CHARLOTTE, N.C. — New Year’s resolutions often include getting in shape or losing some weight. But, what if you don’t want to go to the gym due to COVID-19? Some places are offering virtual training sessions that are more intimate than a traditional class. 

What You Need To Know

Debbie Broughton says she usually takes online small group pilates classes three times a week, which is an additional cost to a YMCA membership.

“It’s definitely more intimate,” Broughton says. “There are usually no more than five people in the class.”

Broughton also said she usually does the classes live.

“It holds me accountable,” she says. “I can’t say ‘oh I’ll do that later.’ If it’s a 45-minute class and it’s a recorded video, you’re often like, nobody will know, I’ll just go do something else.”

Broughton said she likes doing the classes live because she knows someone is watching her and keeping her in check. Donna Clem teaches the Pilates classes and will even text her class participants to make sure they show up.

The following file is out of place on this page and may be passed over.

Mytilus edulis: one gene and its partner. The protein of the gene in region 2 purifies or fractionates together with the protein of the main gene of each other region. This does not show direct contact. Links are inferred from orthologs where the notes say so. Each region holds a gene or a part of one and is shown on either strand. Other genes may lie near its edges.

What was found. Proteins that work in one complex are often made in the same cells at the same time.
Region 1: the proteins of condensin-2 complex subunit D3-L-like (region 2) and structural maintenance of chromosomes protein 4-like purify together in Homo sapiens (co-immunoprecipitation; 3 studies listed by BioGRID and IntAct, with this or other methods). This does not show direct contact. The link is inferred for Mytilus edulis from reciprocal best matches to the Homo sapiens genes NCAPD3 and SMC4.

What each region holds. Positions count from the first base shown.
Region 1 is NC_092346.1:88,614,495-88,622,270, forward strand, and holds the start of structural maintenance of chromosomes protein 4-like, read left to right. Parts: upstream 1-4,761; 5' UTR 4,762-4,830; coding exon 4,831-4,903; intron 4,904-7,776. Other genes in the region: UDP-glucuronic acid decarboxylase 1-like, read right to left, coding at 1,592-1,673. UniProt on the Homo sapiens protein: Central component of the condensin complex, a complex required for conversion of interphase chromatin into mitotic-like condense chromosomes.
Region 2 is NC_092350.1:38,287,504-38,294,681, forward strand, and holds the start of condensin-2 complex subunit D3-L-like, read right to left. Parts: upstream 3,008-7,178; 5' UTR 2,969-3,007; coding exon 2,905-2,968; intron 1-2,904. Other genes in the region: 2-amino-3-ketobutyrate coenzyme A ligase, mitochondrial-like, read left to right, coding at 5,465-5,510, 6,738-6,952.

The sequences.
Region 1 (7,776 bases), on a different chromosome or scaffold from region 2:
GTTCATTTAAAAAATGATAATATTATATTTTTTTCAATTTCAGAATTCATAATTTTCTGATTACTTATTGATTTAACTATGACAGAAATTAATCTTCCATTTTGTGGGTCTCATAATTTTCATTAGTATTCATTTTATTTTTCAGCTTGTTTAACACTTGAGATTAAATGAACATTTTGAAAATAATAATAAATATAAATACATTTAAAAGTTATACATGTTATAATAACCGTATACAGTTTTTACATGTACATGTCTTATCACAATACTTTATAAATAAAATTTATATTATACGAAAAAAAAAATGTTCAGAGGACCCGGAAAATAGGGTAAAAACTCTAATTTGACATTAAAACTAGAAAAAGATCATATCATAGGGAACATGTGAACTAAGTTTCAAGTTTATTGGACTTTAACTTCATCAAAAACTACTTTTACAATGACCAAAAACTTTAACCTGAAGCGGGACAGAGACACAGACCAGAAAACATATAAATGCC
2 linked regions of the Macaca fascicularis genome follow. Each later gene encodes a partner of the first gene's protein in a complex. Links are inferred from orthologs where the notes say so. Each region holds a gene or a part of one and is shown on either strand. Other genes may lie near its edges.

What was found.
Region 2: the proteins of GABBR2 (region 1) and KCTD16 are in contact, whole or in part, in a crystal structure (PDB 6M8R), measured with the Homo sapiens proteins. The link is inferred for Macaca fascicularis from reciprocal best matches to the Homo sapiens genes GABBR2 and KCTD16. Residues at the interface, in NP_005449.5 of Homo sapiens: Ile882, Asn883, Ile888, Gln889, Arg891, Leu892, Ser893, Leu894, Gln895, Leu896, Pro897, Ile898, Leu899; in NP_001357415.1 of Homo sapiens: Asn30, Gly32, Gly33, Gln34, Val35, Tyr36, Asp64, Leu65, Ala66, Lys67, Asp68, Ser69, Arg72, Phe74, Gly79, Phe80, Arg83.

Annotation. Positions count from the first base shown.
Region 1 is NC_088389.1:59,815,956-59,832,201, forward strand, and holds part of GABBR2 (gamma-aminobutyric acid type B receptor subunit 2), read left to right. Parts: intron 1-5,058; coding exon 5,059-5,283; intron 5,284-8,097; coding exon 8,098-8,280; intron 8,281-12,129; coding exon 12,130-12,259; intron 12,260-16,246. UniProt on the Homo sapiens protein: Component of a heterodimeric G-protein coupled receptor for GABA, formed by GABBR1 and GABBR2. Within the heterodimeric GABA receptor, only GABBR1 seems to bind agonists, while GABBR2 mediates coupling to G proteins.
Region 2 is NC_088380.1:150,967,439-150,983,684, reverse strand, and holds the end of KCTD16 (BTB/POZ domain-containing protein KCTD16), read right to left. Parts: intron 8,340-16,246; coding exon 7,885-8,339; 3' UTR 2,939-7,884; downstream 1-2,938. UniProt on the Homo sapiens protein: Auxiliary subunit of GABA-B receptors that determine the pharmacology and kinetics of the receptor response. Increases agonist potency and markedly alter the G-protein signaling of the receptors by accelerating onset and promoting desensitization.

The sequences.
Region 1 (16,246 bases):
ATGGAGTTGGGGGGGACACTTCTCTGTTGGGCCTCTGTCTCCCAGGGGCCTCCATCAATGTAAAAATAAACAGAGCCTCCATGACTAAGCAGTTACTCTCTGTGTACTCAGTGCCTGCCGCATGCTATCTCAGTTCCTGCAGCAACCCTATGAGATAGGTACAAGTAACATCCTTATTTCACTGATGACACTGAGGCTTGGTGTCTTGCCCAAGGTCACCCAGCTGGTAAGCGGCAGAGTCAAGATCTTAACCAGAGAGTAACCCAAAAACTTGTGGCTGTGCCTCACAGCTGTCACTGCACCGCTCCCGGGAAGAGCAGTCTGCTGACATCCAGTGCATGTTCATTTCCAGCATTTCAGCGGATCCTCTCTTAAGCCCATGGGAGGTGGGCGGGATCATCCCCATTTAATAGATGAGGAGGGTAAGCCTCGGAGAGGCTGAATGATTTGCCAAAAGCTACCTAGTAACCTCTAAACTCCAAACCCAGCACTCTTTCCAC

“It’s definitely more personal,” Clem said. “I know a lot of their kids' names. Like with my private clients, I know their daughter's dog’s name.”

Clem says she does both one-on-one sessions and small groups. She says pilates is a great workout to do from home because participants can just use their own body weight or they can improvise with weights around the house.

“We have used water bottles, wine bottles, water jugs, just to name a few,” Clem said.

Clem has also created a Facebook Page for her small group.

“We all get to know each other really well,” Broughton says. “I have actually made some friends through that.”


According to her, it’s been like a support group and she thinks that is key to staying in shape even during a pandemic.

“I think the more you hold each other accountable and have a relationship, the more likely you are to attend every Monday, Wednesday, Friday during the live classes,” Broughton says.

She gave this advice to those interested in virtual classes.

“I have been exercising for many, many years,” Broughton says. “You have to treat it like a dentist appointment, or like a doctor's appointment. It’s on your calendar, if you are not going to do it you have to cancel it and reschedule it.